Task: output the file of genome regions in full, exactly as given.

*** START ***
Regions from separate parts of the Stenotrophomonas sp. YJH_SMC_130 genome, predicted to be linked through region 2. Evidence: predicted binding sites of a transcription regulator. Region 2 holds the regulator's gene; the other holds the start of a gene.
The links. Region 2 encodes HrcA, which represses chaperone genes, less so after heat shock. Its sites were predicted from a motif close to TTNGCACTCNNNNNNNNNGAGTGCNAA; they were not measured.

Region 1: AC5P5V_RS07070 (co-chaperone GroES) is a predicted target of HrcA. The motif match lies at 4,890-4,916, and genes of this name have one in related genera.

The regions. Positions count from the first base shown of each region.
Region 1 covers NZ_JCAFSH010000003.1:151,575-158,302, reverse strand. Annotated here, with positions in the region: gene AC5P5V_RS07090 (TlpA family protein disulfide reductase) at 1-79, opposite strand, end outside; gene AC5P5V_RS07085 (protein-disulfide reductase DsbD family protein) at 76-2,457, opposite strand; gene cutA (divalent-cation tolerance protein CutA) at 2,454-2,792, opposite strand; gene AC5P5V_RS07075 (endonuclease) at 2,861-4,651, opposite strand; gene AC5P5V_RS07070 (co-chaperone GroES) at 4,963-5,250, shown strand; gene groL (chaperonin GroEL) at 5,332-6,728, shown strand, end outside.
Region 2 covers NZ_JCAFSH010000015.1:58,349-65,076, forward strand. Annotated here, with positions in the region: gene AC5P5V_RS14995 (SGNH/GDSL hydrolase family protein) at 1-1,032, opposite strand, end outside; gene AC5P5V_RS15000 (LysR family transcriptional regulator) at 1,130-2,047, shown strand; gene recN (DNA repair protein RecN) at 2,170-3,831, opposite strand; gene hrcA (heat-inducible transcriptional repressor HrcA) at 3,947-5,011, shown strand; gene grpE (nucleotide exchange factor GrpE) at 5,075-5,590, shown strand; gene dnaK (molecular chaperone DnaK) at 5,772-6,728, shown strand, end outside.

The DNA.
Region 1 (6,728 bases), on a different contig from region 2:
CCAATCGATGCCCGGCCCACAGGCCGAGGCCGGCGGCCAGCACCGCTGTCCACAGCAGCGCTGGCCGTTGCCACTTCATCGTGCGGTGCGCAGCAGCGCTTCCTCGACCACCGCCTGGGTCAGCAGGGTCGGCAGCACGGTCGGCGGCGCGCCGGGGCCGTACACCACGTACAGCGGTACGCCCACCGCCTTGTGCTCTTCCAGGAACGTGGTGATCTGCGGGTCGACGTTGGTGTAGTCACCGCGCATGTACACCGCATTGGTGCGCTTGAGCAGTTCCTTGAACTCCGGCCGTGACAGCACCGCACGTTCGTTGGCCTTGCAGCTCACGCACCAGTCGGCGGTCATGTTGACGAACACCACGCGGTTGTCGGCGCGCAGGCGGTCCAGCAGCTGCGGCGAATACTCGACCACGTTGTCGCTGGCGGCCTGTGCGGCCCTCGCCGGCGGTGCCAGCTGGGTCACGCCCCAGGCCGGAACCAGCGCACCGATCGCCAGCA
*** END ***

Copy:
Regions from separate parts of the Stenotrophomonas sp. YJH_SMC_130 genome, predicted to be linked through region 2. Evidence: predicted binding sites of a transcription regulator. Region 2 holds the regulator's gene; the other holds the start of a gene.
The links. Region 2 encodes HrcA, which represses chaperone genes, less so after heat shock. Its sites were predicted from a motif close to TTNGCACTCNNNNNNNNNGAGTGCNAA; they were not measured.

Region 1: AC5P5V_RS07070 (co-chaperone GroES) is a predicted target of HrcA. The motif match lies at 4,890-4,916, and genes of this name have one in related genera.

The regions. Positions count from the first base shown of each region.
Region 1 covers NZ_JCAFSH010000003.1:151,575-158,302, reverse strand. Annotated here, with positions in the region: gene AC5P5V_RS07090 (TlpA family protein disulfide reductase) at 1-79, opposite strand, end outside; gene AC5P5V_RS07085 (protein-disulfide reductase DsbD family protein) at 76-2,457, opposite strand; gene cutA (divalent-cation tolerance protein CutA) at 2,454-2,792, opposite strand; gene AC5P5V_RS07075 (endonuclease) at 2,861-4,651, opposite strand; gene AC5P5V_RS07070 (co-chaperone GroES) at 4,963-5,250, shown strand; gene groL (chaperonin GroEL) at 5,332-6,728, shown strand, end outside.
Region 2 covers NZ_JCAFSH010000015.1:58,349-65,076, forward strand. Annotated here, with positions in the region: gene AC5P5V_RS14995 (SGNH/GDSL hydrolase family protein) at 1-1,032, opposite strand, end outside; gene AC5P5V_RS15000 (LysR family transcriptional regulator) at 1,130-2,047, shown strand; gene recN (DNA repair protein RecN) at 2,170-3,831, opposite strand; gene hrcA (heat-inducible transcriptional repressor HrcA) at 3,947-5,011, shown strand; gene grpE (nucleotide exchange factor GrpE) at 5,075-5,590, shown strand; gene dnaK (molecular chaperone DnaK) at 5,772-6,728, shown strand, end outside.

The DNA.
Region 1 (6,728 bases), on a different contig from region 2:
CCAATCGATGCCCGGCCCACAGGCCGAGGCCGGCGGCCAGCACCGCTGTCCACAGCAGCGCTGGCCGTTGCCACTTCATCGTGCGGTGCGCAGCAGCGCTTCCTCGACCACCGCCTGGGTCAGCAGGGTCGGCAGCACGGTCGGCGGCGCGCCGGGGCCGTACACCACGTACAGCGGTACGCCCACCGCCTTGTGCTCTTCCAGGAACGTGGTGATCTGCGGGTCGACGTTGGTGTAGTCACCGCGCATGTACACCGCATTGGTGCGCTTGAGCAGTTCCTTGAACTCCGGCCGTGACAGCACCGCACGTTCGTTGGCCTTGCAGCTCACGCACCAGTCGGCGGTCATGTTGACGAACACCACGCGGTTGTCGGCGCGCAGGCGGTCCAGCAGCTGCGGCGAATACTCGACCACGTTGTCGCTGGCGGCCTGTGCGGCCCTCGCCGGCGGTGCCAGCTGGGTCACGCCCCAGGCCGGAACCAGCGCACCGATCGCCAGCA